Many coaches periodize training without a full understanding of the many facets of this invaluable training method (10). A long term plan can periodize training in the weight room that will allow athletes to reach their full athletic potential, and, just as important become as strong as possible in the off-season right leading up to competition. The goal of this article is to give coaches and athletes a better understanding of a very relevant way to program for improvements in strength and performance. It will also provide specific ways of applying facets of periodization in setting goals for their athletes (11).
Macrocycles and MesocyclesTo fully understand periodization, it is imperative to discuss macrocycles and mesocycles. Macrocycles and mesocycles are fundamental organizational planning elements used throughout periodization. The larger period of training is considered a macrocycle and can range from multiple months to four years long. The mesocycle is what the macrocyle is broken up into and is numerous weeks to numerous months. There are also microcycles, which are the broken up periods of a mesocycle. The microcycle is focused more on daily and weekly specific training differences, whereas the macrocycle is the bigger picture of the overall training goals and styles. The traditional periodization system, the macrocycle is divided up into two major parts; the first is for more wide-ranging work in the preparatory period and the second is geared toward sport-specific work and getting ready for competition in the competition period (3). Periodization is simply devising a macrocycle that has specific mesocycles and microcycles for each planned period.
For the neuromuscular system to fully benefit from the training load or stress, it is imperative to vary the volume and intensity. If the system is allowed to adapt to stressors without associated changes in overload, the body will no longer need to adapt, and increases in the wanted results will stop in time. Planning changes in volume and intensity assists in avoiding this problem since the load on the neuromuscular system is constantly changing. Periodization is useful for adding variations to workouts, which helps athletes avoid boredom and/or training plateaus (8). The most common and beneficial way to utilize a periodization program is to manipulate the volume and intensity of the workouts.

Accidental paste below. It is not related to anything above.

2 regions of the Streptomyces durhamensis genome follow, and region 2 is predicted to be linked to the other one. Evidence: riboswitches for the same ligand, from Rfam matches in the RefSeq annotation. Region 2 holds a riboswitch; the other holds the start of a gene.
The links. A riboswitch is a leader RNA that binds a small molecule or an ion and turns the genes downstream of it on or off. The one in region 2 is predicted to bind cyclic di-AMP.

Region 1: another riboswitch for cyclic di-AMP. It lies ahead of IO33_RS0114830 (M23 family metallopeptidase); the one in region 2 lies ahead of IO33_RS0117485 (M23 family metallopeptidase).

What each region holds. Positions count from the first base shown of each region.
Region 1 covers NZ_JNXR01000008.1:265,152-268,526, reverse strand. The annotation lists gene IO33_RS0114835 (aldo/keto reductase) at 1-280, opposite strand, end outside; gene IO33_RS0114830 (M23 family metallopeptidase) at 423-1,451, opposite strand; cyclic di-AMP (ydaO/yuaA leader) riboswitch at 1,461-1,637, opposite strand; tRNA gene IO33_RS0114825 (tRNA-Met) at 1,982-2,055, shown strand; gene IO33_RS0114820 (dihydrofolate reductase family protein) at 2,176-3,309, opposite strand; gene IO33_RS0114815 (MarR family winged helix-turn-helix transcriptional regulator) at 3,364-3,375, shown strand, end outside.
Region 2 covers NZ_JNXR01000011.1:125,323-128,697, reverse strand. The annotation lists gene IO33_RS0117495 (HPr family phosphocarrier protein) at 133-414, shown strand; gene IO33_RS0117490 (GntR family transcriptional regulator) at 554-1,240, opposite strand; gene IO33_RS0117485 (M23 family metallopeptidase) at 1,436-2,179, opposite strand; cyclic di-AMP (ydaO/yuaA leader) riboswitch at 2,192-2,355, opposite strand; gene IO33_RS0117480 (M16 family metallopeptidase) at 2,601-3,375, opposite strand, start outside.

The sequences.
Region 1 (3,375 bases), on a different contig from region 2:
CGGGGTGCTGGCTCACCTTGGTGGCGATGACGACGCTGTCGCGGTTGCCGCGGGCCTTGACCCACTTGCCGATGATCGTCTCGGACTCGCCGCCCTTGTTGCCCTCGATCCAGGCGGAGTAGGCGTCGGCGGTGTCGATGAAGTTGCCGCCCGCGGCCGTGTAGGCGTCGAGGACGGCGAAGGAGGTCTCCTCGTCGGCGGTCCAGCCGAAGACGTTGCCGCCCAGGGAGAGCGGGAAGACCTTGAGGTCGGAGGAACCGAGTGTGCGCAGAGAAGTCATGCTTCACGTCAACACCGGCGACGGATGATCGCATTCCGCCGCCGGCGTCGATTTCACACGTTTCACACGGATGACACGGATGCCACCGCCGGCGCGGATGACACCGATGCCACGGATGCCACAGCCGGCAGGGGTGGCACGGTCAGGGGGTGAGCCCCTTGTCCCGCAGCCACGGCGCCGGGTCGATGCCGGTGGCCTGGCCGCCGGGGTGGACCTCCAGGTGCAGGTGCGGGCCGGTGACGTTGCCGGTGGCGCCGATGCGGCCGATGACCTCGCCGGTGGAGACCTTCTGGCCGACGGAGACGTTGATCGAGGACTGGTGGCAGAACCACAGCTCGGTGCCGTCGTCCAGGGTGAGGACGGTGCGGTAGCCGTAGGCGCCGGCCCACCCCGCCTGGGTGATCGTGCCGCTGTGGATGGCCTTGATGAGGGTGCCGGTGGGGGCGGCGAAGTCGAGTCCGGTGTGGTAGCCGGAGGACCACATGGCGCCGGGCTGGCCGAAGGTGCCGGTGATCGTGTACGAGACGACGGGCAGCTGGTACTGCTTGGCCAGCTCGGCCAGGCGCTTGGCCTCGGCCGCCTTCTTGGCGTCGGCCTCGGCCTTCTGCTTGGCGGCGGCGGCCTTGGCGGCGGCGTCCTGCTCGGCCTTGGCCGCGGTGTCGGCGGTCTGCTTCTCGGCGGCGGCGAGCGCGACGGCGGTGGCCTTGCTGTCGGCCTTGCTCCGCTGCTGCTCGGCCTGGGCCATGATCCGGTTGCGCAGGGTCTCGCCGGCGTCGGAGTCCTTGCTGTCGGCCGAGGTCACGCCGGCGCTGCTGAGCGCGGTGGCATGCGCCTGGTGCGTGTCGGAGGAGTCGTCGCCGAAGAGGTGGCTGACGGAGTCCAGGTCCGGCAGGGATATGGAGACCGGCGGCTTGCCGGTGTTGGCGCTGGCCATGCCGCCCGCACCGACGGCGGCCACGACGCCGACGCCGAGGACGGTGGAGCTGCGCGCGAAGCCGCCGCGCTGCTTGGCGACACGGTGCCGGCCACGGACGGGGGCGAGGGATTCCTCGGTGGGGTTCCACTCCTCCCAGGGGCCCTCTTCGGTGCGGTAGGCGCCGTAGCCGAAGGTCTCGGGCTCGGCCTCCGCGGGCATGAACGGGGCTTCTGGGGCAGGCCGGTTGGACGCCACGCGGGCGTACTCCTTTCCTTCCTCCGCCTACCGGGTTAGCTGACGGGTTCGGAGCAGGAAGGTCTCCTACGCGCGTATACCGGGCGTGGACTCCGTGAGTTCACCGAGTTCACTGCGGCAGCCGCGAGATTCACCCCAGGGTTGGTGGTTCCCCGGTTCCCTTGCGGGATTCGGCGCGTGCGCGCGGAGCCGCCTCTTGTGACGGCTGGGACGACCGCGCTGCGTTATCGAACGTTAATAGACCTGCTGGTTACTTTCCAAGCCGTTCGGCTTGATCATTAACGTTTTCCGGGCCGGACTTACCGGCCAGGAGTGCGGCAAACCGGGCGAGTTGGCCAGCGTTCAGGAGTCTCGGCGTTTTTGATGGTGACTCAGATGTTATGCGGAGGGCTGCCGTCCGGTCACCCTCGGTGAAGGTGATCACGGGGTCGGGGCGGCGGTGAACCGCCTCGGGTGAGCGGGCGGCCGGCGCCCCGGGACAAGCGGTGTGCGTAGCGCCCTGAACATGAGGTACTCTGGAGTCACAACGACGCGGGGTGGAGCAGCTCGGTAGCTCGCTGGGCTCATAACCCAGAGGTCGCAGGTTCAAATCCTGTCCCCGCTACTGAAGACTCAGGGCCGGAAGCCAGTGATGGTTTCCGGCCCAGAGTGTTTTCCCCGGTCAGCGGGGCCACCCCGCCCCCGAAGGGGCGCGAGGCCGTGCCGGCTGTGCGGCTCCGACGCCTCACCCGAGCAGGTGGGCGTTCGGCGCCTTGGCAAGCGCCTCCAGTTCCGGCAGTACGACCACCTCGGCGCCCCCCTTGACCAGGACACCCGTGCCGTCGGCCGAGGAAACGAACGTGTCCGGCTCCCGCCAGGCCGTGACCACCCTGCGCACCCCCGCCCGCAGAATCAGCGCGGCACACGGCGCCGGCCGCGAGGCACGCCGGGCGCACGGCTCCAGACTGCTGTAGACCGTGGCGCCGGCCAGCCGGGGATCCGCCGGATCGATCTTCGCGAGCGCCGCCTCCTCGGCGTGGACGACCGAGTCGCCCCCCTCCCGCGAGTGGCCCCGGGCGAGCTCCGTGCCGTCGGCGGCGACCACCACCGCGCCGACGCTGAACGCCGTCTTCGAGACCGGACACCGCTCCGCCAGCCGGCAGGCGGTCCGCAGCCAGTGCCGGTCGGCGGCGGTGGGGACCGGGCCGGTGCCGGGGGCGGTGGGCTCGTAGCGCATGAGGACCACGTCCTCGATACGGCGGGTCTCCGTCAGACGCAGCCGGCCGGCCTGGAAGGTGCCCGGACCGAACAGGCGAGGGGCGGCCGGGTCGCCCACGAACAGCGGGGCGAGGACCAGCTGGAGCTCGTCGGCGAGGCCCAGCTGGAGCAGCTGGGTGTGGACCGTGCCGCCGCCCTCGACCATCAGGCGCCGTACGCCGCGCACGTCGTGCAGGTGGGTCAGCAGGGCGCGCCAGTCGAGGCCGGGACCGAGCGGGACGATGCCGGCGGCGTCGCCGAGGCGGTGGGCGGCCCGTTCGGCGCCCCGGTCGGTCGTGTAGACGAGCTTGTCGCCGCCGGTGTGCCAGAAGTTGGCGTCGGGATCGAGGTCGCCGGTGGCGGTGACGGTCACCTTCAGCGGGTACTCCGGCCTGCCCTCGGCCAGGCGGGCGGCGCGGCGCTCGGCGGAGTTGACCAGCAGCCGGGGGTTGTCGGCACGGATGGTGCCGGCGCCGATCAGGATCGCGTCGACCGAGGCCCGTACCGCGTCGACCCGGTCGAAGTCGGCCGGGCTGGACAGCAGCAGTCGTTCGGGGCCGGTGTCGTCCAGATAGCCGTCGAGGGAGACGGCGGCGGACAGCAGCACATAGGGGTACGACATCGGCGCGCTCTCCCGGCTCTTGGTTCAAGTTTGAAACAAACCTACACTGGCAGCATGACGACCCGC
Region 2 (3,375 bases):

Studies (5-7, 9) have shown that nonlinear periodization results in greater fitness gains and overall better results than other training models provide. These studies, which included Division III college football players and women Division I tennis players, proved that nonlinear training models produced significantly greater changes in body composition, strength, and power than nonvaried training models. These changes still continued to happen after months of training. It was evident that these benefits hold true for trained and untrained athletes (4, p.15-21).
Through experiments with block periodization in other sports, the chief organizational loads of training were nearly indistinguishable. The overarching themes of block periodization remained constant. Training blocks have a high number of exercises that focus on a low number of specific skills. The projected number of training blocks is usually three to four. This is different from the traditional model which has a mesocycle taxonomy of 9-11 types; one mesocycle block can be from 2 to 4 weeks in length. This helps permit the beneficial biochemical, morphological, and directed changes to occur without unwarranted fatigue build up. The linking of one mesocycle creates a training phase. Putting mesocycles in the best order possible is valuable to competition and peaking (3, p.199). 2b1af7f3a8